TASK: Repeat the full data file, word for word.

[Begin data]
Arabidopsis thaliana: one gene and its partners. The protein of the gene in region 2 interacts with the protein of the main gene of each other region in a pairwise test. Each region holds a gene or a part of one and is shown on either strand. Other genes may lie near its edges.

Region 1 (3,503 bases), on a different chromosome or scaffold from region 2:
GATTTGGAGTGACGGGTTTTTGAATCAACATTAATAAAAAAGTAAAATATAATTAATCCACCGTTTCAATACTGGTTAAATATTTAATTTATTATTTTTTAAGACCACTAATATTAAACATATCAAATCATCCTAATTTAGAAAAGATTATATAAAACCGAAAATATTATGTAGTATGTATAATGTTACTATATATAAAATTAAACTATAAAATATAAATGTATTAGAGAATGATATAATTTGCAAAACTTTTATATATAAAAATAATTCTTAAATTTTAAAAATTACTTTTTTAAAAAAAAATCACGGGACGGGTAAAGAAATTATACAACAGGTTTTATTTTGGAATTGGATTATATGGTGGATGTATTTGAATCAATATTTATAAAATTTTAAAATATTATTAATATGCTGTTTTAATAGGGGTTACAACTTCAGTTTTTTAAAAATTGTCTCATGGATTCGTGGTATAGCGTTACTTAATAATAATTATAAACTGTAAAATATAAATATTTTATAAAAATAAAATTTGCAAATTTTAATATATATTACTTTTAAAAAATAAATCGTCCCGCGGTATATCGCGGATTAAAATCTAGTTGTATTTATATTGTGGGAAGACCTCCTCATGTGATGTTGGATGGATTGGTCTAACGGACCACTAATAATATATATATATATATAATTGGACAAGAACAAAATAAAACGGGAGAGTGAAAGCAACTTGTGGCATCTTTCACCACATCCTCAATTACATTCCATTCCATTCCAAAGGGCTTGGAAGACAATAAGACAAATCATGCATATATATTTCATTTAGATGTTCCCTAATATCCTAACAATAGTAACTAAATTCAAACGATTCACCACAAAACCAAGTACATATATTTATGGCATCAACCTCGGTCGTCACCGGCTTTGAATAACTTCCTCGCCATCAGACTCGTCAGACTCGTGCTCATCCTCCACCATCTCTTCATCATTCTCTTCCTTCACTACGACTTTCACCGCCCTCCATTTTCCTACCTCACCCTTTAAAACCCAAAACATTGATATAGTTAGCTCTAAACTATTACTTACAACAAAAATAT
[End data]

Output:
Arabidopsis thaliana: one gene and its partners. The protein of the gene in region 2 interacts with the protein of the main gene of each other region in a pairwise test. Each region holds a gene or a part of one and is shown on either strand. Other genes may lie near its edges.

Region 1 (3,503 bases), on a different chromosome or scaffold from region 2:
GATTTGGAGTGACGGGTTTTTGAATCAACATTAATAAAAAAGTAAAATATAATTAATCCACCGTTTCAATACTGGTTAAATATTTAATTTATTATTTTTTAAGACCACTAATATTAAACATATCAAATCATCCTAATTTAGAAAAGATTATATAAAACCGAAAATATTATGTAGTATGTATAATGTTACTATATATAAAATTAAACTATAAAATATAAATGTATTAGAGAATGATATAATTTGCAAAACTTTTATATATAAAAATAATTCTTAAATTTTAAAAATTACTTTTTTAAAAAAAAATCACGGGACGGGTAAAGAAATTATACAACAGGTTTTATTTTGGAATTGGATTATATGGTGGATGTATTTGAATCAATATTTATAAAATTTTAAAATATTATTAATATGCTGTTTTAATAGGGGTTACAACTTCAGTTTTTTAAAAATTGTCTCATGGATTCGTGGTATAGCGTTACTTAATAATAATTATAAACTGTAAAATATAAATATTTTATAAAAATAAAATTTGCAAATTTTAATATATATTACTTTTAAAAAATAAATCGTCCCGCGGTATATCGCGGATTAAAATCTAGTTGTATTTATATTGTGGGAAGACCTCCTCATGTGATGTTGGATGGATTGGTCTAACGGACCACTAATAATATATATATATATATAATTGGACAAGAACAAAATAAAACGGGAGAGTGAAAGCAACTTGTGGCATCTTTCACCACATCCTCAATTACATTCCATTCCATTCCAAAGGGCTTGGAAGACAATAAGACAAATCATGCATATATATTTCATTTAGATGTTCCCTAATATCCTAACAATAGTAACTAAATTCAAACGATTCACCACAAAACCAAGTACATATATTTATGGCATCAACCTCGGTCGTCACCGGCTTTGAATAACTTCCTCGCCATCAGACTCGTCAGACTCGTGCTCATCCTCCACCATCTCTTCATCATTCTCTTCCTTCACTACGACTTTCACCGCCCTCCATTTTCCTACCTCACCCTTTAAAACCCAAAACATTGATATAGTTAGCTCTAAACTATTACTTACAACAAAAATAT